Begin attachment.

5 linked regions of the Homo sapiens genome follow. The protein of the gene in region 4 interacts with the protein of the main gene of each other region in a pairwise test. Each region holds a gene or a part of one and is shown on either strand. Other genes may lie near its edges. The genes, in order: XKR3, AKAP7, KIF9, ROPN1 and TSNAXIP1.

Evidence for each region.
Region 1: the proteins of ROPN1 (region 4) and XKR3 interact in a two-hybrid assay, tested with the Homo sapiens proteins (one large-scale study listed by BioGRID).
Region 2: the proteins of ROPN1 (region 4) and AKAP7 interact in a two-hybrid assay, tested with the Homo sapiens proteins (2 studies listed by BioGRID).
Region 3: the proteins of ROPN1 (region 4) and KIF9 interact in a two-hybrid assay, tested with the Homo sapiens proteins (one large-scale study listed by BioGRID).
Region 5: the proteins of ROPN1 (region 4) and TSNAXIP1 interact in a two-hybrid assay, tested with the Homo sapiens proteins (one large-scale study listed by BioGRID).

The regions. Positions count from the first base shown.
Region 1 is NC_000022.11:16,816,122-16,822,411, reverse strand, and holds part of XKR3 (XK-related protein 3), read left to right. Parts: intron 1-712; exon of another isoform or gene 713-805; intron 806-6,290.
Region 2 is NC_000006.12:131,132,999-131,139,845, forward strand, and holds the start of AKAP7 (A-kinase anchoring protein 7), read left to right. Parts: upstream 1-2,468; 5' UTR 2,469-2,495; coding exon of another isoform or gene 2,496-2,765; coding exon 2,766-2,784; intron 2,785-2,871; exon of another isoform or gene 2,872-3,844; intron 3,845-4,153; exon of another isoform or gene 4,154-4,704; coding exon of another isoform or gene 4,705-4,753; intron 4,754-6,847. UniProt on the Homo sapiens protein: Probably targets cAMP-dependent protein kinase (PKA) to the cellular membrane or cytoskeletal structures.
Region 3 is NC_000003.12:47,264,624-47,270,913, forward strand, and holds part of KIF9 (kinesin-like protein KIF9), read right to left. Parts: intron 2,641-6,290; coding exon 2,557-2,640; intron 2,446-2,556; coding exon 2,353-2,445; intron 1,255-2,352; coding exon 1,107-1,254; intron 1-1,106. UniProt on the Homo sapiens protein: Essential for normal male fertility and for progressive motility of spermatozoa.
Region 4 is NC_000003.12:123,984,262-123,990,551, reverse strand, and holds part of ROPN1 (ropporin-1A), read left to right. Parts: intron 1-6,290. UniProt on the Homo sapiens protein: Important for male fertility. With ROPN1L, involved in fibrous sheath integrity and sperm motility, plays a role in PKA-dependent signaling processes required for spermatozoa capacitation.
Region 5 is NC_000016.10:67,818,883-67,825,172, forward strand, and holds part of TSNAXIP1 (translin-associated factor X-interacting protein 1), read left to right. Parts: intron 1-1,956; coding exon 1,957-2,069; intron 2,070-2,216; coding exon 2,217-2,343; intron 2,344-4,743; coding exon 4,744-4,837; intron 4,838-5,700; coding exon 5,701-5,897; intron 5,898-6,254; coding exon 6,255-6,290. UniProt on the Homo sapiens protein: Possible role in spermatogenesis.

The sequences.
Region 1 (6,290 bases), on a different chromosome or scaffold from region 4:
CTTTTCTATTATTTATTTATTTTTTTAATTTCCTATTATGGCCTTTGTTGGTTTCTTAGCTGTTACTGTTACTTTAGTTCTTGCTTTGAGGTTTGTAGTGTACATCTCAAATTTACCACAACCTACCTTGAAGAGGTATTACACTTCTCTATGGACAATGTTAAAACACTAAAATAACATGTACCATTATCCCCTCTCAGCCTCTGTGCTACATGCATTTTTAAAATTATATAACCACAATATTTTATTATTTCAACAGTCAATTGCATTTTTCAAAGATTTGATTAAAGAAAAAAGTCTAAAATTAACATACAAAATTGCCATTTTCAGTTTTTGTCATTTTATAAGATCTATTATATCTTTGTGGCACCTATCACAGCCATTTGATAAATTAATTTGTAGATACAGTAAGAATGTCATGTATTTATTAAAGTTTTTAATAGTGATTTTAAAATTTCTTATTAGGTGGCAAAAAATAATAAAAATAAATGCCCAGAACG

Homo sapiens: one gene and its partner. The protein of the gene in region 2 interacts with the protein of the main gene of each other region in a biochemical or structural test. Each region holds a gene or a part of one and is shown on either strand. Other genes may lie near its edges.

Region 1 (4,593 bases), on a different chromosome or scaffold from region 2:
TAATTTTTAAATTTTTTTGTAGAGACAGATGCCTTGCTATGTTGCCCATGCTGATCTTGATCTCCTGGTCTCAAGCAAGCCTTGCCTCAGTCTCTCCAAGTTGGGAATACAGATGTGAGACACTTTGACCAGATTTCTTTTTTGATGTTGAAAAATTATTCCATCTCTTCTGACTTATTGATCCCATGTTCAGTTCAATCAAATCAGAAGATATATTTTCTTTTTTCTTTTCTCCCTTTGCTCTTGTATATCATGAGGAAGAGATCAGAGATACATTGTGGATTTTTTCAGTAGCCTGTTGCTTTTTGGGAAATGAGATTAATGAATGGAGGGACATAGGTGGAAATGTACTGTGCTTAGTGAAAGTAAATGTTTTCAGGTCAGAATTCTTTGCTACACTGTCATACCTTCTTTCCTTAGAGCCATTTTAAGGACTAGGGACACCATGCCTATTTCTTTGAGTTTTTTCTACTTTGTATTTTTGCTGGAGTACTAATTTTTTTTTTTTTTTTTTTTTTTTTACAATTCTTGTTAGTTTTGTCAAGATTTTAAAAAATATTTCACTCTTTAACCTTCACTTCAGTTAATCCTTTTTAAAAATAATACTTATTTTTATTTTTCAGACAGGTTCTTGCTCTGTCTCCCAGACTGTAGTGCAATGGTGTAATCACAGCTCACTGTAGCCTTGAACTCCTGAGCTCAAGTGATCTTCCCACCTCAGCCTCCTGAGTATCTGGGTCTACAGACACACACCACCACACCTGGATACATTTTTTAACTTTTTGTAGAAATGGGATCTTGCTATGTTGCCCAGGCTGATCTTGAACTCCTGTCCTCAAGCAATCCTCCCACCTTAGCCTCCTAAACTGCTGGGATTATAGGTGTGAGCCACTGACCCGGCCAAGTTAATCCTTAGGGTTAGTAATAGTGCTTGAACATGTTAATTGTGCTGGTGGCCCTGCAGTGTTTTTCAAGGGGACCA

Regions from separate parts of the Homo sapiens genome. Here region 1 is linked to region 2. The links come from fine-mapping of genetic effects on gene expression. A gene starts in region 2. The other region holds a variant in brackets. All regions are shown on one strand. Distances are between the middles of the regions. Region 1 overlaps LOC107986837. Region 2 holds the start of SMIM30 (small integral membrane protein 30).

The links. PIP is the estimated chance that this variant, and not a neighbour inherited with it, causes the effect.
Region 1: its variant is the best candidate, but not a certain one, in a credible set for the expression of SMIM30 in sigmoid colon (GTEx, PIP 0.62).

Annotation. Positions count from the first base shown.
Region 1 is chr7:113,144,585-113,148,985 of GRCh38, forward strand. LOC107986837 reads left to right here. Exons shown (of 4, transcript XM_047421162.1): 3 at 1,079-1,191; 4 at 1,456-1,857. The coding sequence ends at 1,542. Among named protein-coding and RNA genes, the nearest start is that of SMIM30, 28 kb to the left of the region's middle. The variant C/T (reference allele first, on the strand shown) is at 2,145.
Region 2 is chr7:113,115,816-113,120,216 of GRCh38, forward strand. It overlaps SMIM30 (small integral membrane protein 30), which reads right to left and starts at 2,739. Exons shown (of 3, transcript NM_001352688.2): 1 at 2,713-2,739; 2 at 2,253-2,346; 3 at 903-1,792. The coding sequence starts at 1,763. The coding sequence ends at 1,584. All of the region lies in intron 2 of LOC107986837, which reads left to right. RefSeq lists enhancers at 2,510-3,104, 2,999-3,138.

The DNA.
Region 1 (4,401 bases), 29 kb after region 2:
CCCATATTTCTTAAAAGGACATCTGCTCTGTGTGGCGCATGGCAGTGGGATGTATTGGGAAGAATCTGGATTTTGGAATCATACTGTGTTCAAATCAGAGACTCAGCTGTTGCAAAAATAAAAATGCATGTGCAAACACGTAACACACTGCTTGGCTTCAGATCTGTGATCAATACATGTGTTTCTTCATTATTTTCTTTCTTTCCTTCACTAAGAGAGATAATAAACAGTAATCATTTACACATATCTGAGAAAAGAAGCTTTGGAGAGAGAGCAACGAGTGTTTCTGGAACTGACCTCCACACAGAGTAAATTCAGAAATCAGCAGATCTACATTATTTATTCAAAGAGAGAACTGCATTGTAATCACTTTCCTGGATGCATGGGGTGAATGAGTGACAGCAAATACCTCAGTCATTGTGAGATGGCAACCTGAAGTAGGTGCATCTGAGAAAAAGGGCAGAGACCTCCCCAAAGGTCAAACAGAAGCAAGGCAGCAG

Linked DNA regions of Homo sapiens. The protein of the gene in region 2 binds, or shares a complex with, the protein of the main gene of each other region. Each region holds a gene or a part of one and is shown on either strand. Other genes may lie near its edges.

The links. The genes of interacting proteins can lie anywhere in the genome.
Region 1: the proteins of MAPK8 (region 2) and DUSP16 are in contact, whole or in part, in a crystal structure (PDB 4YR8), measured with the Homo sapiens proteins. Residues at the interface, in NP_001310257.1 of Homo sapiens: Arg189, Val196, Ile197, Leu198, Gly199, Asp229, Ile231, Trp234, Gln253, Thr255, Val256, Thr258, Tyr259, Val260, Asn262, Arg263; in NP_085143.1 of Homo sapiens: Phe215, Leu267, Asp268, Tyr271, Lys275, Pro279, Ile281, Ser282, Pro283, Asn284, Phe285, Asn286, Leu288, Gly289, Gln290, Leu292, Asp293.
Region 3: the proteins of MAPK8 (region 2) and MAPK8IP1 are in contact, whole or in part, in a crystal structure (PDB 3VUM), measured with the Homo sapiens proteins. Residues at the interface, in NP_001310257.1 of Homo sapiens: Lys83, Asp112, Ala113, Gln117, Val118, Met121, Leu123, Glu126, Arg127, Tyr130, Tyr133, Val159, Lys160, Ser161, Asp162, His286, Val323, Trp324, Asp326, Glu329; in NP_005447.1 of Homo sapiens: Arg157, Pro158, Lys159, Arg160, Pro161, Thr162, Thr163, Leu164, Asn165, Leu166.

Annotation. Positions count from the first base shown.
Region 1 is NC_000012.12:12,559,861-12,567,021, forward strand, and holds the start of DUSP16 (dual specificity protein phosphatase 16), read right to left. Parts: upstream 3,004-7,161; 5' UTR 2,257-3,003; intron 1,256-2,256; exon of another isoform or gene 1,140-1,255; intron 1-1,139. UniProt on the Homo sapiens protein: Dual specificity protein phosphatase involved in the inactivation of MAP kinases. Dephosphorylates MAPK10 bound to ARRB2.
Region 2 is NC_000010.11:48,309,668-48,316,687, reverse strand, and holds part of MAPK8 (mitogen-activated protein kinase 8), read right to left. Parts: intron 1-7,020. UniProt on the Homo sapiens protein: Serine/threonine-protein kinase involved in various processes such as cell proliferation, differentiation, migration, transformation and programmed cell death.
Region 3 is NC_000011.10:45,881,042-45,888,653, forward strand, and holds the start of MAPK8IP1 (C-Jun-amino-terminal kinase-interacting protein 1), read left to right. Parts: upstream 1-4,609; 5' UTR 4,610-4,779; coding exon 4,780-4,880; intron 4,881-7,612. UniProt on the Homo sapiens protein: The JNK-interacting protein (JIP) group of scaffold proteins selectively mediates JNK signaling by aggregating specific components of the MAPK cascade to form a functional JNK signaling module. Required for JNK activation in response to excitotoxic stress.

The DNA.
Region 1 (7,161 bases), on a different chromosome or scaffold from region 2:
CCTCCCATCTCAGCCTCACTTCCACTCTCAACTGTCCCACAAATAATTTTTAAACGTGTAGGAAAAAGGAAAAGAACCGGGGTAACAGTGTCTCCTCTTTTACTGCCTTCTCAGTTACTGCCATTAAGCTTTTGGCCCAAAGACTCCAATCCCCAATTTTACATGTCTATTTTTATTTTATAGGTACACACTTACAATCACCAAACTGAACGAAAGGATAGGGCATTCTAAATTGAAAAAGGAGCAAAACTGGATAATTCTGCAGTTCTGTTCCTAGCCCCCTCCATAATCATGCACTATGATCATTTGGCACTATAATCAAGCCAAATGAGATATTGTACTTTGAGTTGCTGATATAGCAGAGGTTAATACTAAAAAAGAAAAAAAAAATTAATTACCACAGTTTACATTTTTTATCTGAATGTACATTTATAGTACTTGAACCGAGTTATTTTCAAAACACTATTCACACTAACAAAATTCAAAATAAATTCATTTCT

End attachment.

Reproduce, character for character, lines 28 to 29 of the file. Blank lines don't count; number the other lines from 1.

Linked DNA regions of Homo sapiens. The protein of the gene in region 2 binds, or shares a complex with, the protein of the main gene of each other region. Each region holds a gene or a part of one and is shown on either strand. Other genes may lie near its edges.

The links. The genes of interacting proteins can lie anywhere in the genome.